As for it not being Finnegans (no apostrophe) Wake - well, it's hardly of the same quality as Joyce either, is it? These things are meant to be ephemeral throw-away pop entertainment - reading them should not require any more investment of time, money and effort than acquiring the actual issue itself (though ideally it could *repay* such an investment).

The sad thing is that your argument (which I don't think it unfair to rephrase as "If you'd only spend another ten pounds a month on things you don't like, you might be able to figure out whether the story you're already paying six pounds a month for is any good or not") is the closest thing to an argument for reading Countdown I've seen yet - I've not seen anyone defend it on the basis of its actual quality...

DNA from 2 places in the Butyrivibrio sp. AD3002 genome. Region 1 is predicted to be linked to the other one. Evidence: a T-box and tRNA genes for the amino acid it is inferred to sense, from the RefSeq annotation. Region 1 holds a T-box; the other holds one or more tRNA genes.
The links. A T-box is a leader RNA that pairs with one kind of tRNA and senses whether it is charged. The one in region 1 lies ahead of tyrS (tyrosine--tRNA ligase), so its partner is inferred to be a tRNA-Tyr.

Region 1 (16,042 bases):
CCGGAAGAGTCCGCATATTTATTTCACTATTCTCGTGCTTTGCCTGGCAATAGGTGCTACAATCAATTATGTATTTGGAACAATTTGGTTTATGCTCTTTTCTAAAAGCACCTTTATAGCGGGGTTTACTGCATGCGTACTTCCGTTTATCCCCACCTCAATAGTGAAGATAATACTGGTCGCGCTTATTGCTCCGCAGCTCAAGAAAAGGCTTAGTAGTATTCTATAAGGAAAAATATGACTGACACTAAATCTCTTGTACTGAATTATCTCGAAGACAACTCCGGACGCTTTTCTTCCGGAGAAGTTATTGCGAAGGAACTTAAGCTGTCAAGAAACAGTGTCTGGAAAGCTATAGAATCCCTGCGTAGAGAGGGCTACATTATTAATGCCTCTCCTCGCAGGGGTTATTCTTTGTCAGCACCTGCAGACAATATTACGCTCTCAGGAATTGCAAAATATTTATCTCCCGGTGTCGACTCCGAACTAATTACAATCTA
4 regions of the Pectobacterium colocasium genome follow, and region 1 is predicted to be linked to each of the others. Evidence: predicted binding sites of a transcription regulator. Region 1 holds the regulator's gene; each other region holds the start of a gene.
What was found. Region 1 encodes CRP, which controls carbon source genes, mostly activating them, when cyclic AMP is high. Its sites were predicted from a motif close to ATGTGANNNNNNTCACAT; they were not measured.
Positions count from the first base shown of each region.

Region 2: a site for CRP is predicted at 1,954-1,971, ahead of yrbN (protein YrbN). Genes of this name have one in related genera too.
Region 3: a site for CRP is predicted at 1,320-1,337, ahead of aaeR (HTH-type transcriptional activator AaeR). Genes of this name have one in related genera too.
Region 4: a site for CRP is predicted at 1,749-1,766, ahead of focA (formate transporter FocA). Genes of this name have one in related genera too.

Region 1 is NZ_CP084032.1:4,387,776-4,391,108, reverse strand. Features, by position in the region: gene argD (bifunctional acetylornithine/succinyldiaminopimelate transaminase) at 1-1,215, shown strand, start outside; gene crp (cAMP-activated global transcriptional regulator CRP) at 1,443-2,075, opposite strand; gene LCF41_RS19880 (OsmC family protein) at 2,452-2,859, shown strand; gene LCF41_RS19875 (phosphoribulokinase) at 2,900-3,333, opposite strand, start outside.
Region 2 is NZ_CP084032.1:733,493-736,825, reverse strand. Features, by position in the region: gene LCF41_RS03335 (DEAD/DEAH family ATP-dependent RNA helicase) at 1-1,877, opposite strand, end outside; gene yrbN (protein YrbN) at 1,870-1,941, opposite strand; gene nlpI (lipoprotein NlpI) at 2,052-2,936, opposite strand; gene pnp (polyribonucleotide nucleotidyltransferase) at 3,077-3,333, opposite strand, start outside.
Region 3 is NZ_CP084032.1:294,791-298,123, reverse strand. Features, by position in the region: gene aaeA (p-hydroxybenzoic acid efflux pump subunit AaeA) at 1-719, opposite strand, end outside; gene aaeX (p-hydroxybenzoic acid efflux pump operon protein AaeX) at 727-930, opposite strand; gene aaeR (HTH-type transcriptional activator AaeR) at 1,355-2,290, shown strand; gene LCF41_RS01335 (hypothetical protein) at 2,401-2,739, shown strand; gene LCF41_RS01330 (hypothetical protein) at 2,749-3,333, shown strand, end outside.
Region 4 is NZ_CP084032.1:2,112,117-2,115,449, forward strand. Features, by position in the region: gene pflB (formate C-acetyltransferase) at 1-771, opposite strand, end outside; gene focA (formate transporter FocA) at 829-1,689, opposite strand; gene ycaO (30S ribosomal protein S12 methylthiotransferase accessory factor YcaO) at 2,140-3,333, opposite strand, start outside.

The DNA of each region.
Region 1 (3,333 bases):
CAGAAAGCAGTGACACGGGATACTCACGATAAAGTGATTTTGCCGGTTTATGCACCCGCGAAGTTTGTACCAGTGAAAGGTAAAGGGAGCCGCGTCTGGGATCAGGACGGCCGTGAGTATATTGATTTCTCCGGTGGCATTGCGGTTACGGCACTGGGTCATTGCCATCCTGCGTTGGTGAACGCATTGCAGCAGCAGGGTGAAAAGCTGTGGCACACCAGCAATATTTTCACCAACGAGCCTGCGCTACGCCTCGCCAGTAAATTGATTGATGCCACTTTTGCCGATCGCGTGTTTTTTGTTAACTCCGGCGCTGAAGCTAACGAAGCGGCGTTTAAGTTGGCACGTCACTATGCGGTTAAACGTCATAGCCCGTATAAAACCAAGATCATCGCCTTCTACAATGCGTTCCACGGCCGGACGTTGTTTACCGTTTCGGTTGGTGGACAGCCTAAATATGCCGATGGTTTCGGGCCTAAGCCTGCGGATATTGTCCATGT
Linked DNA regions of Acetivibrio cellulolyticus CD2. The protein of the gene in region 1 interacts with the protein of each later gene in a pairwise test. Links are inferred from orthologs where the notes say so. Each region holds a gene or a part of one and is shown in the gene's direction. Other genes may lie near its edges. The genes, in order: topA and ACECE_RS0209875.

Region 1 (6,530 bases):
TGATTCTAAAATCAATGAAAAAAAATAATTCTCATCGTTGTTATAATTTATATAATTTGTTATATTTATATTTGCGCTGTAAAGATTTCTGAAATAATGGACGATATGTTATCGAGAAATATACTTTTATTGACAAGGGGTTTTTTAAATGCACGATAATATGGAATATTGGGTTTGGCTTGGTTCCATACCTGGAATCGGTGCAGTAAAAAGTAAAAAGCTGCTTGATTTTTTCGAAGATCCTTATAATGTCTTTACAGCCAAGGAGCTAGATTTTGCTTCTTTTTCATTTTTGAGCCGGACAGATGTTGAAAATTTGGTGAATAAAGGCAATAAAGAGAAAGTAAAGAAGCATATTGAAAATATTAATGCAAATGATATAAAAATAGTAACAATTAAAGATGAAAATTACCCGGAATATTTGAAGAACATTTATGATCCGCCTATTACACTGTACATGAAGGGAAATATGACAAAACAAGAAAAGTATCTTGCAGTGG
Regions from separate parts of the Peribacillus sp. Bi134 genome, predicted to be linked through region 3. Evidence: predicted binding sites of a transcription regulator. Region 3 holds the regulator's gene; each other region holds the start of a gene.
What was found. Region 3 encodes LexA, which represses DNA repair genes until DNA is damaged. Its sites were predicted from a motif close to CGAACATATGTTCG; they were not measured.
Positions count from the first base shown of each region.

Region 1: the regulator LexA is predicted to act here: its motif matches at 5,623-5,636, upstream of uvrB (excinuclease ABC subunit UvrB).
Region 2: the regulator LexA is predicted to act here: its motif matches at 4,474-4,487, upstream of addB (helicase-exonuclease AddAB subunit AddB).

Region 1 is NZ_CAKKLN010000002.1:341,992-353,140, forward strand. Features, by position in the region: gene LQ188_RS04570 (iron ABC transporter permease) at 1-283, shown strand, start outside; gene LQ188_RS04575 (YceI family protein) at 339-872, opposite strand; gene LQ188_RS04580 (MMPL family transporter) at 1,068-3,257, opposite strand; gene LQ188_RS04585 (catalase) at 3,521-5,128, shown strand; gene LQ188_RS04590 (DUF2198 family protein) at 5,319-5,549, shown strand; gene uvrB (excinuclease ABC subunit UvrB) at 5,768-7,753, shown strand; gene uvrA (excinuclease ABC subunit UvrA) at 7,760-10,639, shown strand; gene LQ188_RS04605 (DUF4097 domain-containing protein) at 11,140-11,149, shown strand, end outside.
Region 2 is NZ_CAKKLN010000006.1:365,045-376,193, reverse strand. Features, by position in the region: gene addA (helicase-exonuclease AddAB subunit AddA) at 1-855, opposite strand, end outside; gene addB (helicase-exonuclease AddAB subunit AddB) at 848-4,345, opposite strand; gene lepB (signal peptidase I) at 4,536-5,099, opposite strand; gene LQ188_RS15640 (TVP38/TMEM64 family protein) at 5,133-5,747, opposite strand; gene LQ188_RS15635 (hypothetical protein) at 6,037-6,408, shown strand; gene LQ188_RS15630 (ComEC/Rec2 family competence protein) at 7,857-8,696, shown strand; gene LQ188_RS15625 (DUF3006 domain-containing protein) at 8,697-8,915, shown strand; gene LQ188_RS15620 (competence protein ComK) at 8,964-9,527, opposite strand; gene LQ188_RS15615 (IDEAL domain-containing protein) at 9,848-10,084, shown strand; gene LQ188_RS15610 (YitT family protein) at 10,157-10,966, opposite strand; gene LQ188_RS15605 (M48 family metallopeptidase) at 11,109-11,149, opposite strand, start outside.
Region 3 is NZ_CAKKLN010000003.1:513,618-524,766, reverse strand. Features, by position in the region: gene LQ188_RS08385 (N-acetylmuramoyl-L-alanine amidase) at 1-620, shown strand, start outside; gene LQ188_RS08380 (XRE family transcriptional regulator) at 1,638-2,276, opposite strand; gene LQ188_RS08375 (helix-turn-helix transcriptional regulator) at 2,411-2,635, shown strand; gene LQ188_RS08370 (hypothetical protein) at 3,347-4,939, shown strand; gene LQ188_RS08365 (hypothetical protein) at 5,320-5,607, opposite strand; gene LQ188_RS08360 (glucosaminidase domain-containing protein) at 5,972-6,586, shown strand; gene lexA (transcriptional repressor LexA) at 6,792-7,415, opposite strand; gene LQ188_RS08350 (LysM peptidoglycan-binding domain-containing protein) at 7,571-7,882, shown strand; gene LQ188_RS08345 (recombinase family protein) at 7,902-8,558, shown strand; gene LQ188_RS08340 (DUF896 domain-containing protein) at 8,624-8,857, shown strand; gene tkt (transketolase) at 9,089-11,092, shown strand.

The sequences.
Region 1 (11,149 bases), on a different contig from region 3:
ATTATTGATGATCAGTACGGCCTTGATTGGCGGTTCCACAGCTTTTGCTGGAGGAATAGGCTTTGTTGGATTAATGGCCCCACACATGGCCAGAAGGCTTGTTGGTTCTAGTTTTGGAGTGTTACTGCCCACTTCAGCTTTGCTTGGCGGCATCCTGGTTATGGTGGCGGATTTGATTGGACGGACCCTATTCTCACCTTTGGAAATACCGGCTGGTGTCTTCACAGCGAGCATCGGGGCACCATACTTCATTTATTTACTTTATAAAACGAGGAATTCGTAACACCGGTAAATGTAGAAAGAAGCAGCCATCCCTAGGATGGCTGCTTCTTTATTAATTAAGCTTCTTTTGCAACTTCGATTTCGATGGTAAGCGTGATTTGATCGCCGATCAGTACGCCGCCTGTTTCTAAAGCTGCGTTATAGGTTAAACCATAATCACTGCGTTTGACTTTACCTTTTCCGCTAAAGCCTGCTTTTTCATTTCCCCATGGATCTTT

Warlock Mag said...

You made it much further than Warlock Mag did. What's the opposite of congratulations?

http://www.warlockmag.com/?p=177

Andy G said...

Hello Andrew

Enjoying your blog.

I appear to have drawn your venom with my comments. That certainly wasn't my intention.

On a quick pedantic point, if you count on my list which titles actually come out on a monthly basis (and I thought I was clear that I'm not picking up fillers on the Superman and Batman titles, I think my calculations are pretty accurate. But it's not important.